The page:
A stalled plan to build up to six homes in a Herefordshire village can now go ahead, despite widespread local opposition.

The bid for outline permission to build on farmland north of School Road, Tarrington was first made by local firm Tatintune nearly five years ago.

It is one of the first in the county to make use of a “phosphate credit” scheme to offset river pollution arising from it – an issue which has stalled building in much of the county for nearly four years.

A previous bid by the firm to build 15 houses on the same site was refused in 2017.


But Tarrington is earmarked for housing growth in the county’s development plan, and the site in question is identified for “around six” dwellings in the village’s neighbourhood development plan (NDP), planning officer Ollie Jones pointed out.

The application drew over 120 objections, although the parish council remained supportive.

One local objector, Edward Watkins, wrote in his submission: “Unfortunately we have a parish council who, for some reason have championed the School Road site to the exclusion of all other sites, irrespective of their merits.”


Mr Watkins told a council planning meeting deciding on the proposal this week that the scheme was “too large and would extend onto the public footpath”, contrary to the NDP. He also claimed the plans indicate that “this is the first part of a larger development”.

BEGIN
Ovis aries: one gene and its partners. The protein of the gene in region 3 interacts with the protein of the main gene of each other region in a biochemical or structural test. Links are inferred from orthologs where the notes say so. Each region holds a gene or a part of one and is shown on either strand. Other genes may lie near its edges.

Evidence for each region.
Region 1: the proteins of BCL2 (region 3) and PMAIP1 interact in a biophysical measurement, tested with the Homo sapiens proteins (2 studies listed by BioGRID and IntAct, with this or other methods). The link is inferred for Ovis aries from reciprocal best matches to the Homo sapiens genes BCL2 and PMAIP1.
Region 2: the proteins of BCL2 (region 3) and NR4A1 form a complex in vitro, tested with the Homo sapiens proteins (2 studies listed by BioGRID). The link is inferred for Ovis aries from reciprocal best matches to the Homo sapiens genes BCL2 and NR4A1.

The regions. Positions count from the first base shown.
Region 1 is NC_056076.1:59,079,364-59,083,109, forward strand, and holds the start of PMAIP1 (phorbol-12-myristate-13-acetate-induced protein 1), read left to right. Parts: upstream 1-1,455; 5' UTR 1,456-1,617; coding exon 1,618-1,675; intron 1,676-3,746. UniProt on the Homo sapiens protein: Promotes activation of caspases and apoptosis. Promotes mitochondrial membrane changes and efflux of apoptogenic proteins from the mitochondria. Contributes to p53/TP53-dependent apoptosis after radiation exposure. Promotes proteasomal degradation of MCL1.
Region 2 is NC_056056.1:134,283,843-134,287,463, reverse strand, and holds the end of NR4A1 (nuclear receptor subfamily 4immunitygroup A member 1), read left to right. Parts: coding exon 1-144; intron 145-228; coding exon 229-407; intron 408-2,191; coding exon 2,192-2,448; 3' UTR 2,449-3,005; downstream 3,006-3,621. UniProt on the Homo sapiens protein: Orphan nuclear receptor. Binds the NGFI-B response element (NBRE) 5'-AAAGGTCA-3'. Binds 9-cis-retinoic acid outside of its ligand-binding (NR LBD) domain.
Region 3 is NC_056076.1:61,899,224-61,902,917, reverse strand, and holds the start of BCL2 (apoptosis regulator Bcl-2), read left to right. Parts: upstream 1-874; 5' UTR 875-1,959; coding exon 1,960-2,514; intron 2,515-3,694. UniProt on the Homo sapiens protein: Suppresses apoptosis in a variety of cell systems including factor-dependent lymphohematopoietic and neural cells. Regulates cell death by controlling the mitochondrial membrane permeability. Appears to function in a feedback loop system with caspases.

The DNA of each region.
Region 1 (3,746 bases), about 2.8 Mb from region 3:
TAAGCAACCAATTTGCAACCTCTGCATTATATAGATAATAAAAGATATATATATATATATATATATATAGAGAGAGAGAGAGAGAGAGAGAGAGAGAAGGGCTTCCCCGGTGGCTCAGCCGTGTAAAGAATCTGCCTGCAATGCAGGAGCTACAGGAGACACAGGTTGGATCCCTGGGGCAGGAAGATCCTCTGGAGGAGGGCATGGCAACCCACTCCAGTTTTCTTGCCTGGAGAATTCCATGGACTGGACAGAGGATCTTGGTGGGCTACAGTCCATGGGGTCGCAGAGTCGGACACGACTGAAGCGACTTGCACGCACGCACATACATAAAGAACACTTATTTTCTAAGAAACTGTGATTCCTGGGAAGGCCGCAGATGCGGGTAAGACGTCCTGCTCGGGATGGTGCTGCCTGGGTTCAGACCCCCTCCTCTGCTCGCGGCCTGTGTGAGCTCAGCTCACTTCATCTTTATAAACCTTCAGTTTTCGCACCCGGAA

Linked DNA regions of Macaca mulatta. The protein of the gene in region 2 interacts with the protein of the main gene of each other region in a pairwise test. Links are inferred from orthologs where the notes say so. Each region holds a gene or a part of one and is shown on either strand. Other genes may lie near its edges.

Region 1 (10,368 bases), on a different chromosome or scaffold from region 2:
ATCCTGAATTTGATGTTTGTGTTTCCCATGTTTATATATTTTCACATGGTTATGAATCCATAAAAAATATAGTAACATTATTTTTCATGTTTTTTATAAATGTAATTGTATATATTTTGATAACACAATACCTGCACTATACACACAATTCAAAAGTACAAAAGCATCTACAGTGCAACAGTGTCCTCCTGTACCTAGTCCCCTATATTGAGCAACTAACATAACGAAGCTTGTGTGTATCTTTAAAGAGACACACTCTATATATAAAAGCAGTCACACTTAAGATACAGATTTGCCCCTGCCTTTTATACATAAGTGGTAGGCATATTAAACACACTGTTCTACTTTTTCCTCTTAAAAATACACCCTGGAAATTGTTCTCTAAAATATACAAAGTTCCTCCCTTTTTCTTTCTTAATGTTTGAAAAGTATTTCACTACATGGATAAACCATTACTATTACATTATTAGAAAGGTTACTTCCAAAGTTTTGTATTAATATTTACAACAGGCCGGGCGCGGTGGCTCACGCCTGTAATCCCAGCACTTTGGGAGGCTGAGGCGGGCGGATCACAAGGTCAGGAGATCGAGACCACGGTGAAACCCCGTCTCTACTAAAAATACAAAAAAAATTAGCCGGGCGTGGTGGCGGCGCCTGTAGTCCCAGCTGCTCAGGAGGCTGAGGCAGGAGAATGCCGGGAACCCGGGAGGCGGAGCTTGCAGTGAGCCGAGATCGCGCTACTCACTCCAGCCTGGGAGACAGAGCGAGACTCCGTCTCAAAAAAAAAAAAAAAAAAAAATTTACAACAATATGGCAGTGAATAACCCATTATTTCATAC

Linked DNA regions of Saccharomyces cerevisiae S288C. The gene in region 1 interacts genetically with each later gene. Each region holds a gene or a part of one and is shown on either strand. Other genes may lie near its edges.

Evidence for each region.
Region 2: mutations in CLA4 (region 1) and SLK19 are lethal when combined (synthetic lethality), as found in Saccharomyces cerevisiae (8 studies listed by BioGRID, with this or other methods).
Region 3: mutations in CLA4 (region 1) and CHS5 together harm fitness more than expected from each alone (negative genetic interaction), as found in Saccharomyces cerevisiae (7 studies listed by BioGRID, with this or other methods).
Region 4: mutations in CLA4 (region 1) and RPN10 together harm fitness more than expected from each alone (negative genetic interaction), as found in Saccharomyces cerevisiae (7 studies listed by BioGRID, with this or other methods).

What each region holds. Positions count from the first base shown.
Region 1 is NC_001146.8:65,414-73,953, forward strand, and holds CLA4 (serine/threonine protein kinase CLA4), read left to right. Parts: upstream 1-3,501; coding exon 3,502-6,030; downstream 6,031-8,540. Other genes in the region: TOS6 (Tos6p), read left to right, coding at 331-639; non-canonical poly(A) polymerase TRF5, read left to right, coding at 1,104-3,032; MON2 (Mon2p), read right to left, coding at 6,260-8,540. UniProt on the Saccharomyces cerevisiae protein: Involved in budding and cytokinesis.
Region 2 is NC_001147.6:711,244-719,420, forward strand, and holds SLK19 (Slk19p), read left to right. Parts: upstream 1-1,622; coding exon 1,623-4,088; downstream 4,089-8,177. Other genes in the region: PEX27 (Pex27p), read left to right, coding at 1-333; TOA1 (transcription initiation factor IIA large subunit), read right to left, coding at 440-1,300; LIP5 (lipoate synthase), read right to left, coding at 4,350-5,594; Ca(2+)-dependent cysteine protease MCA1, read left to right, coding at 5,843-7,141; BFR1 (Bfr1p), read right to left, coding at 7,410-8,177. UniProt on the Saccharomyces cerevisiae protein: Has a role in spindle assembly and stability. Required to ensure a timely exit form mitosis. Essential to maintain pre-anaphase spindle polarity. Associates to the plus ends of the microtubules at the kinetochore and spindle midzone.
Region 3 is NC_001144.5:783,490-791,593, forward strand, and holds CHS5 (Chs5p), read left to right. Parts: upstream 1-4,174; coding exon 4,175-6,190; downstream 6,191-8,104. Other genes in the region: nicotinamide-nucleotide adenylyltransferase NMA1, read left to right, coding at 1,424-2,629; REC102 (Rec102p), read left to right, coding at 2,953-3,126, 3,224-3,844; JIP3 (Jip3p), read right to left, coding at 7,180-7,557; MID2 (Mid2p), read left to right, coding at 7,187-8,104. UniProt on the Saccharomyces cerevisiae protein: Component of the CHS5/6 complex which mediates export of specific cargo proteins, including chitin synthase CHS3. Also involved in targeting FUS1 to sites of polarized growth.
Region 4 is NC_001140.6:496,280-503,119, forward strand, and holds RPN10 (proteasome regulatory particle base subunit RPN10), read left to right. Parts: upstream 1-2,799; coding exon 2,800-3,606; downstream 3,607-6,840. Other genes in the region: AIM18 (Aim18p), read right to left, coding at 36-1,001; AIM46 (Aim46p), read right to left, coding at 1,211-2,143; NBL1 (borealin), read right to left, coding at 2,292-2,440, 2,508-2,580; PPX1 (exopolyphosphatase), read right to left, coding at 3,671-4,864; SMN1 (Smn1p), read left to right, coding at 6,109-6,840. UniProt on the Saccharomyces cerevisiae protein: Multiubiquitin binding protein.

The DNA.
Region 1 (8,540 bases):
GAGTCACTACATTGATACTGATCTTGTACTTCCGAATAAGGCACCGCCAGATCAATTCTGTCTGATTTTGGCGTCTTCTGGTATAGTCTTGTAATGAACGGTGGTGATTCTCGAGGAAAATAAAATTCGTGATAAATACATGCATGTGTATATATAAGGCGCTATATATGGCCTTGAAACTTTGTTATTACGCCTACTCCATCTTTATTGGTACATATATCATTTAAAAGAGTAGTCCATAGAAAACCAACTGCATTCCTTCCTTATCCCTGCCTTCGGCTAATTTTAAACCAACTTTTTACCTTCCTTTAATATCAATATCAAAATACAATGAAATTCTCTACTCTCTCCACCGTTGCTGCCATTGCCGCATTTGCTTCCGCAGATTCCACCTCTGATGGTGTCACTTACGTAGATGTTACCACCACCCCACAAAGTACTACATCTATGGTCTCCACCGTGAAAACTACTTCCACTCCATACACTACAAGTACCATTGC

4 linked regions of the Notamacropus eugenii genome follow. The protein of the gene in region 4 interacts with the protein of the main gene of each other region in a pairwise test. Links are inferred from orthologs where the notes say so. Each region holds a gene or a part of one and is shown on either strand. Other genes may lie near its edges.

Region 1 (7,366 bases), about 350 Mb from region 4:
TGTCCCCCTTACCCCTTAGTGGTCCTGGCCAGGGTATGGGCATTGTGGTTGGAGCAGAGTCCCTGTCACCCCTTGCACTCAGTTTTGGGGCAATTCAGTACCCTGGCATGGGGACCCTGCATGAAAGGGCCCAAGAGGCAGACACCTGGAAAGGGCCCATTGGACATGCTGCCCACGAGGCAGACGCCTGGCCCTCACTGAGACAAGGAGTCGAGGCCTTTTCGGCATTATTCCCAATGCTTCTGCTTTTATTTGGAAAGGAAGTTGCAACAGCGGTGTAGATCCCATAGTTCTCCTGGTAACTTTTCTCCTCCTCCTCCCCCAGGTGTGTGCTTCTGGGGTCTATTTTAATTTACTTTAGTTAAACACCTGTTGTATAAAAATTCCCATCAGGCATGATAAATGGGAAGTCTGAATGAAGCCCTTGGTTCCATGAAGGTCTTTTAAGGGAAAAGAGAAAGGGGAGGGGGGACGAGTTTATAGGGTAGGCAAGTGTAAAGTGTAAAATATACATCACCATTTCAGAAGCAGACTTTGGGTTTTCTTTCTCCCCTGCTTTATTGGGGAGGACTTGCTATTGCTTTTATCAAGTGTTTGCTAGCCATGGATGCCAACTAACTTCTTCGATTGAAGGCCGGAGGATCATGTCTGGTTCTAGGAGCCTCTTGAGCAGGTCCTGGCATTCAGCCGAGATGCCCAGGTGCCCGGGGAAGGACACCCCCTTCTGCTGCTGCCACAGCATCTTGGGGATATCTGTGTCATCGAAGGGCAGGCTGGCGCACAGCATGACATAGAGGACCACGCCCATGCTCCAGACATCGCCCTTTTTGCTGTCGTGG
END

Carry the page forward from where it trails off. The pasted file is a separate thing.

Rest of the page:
But for the developer, Rupert Foley said he was “delighted to be in the first phase of developments to be offered phosphate credits”, and that the scheme would be “in a sustainable location, and will bring social environmental and economic benefits to the area”.

Mr Jones acknowledged the houses, whose design will be the subject of a later planning application, “would invariably change the character of the village”. But “a sensitive landscape-led development [would] deliver a suitable housing mix and other benefits”, he concluded.

Planning committee councillors went with his recommendation, the sole dissenting voice being Coun Jeremy Milln, who questioned whether best-quality farmland should be built on, as this is “a finite resource, and we need it”.